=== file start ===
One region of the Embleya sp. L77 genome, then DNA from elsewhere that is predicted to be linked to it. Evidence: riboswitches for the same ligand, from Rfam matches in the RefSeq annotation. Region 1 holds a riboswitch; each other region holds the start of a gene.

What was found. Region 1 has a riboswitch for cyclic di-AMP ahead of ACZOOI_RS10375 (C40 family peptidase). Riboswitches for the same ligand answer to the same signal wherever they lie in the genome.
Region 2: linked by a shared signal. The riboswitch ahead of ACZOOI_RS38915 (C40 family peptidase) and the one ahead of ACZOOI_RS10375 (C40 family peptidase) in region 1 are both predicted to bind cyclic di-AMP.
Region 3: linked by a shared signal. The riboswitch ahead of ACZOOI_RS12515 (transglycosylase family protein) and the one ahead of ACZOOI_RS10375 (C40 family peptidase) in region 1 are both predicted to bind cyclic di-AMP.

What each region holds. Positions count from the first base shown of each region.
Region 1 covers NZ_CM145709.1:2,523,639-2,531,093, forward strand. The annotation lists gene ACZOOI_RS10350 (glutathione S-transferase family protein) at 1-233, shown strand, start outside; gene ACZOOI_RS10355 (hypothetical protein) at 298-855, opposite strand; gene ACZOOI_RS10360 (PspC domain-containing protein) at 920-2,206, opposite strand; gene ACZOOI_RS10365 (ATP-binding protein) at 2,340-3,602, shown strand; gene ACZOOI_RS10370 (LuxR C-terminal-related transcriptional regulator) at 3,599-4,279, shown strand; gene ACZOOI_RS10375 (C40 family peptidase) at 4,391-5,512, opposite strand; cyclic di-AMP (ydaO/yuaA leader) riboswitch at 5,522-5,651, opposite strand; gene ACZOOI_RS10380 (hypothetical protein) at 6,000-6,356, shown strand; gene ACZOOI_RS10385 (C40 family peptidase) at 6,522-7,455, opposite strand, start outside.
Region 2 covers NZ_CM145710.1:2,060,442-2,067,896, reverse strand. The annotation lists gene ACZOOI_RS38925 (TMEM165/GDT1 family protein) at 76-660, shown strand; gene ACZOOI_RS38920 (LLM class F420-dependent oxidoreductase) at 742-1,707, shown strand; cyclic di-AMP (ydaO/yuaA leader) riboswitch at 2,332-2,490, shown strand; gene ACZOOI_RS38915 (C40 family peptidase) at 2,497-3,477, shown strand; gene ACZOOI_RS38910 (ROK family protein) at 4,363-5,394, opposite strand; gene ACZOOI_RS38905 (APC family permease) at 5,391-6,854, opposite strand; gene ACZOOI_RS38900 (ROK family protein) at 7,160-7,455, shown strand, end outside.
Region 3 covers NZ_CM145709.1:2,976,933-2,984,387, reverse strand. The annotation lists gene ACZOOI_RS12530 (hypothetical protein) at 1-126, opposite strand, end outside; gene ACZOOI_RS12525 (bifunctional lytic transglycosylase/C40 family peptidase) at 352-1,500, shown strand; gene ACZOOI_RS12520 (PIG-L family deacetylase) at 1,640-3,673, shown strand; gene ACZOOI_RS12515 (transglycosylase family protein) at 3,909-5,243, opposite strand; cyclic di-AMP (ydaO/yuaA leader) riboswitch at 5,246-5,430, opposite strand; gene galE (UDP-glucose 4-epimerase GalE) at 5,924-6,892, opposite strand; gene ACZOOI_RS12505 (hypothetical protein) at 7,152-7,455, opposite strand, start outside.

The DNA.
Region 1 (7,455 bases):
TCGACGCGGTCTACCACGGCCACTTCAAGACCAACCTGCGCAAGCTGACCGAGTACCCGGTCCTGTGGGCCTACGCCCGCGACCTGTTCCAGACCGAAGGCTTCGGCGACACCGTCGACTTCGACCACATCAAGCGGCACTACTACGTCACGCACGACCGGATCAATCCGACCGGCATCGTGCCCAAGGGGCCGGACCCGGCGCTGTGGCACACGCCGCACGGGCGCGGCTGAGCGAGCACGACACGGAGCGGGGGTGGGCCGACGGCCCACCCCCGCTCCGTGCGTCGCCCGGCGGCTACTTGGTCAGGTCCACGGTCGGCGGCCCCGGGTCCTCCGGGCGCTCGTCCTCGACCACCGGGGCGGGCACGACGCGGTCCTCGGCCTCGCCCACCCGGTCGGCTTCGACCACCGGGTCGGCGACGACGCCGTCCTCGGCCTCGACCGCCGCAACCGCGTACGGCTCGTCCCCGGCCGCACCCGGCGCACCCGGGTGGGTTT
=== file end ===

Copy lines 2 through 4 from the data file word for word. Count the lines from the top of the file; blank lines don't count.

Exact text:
What was found. Region 1 has a riboswitch for cyclic di-AMP ahead of ACZOOI_RS10375 (C40 family peptidase). Riboswitches for the same ligand answer to the same signal wherever they lie in the genome.
Region 2: linked by a shared signal. The riboswitch ahead of ACZOOI_RS38915 (C40 family peptidase) and the one ahead of ACZOOI_RS10375 (C40 family peptidase) in region 1 are both predicted to bind cyclic di-AMP.
Region 3: linked by a shared signal. The riboswitch ahead of ACZOOI_RS12515 (transglycosylase family protein) and the one ahead of ACZOOI_RS10375 (C40 family peptidase) in region 1 are both predicted to bind cyclic di-AMP.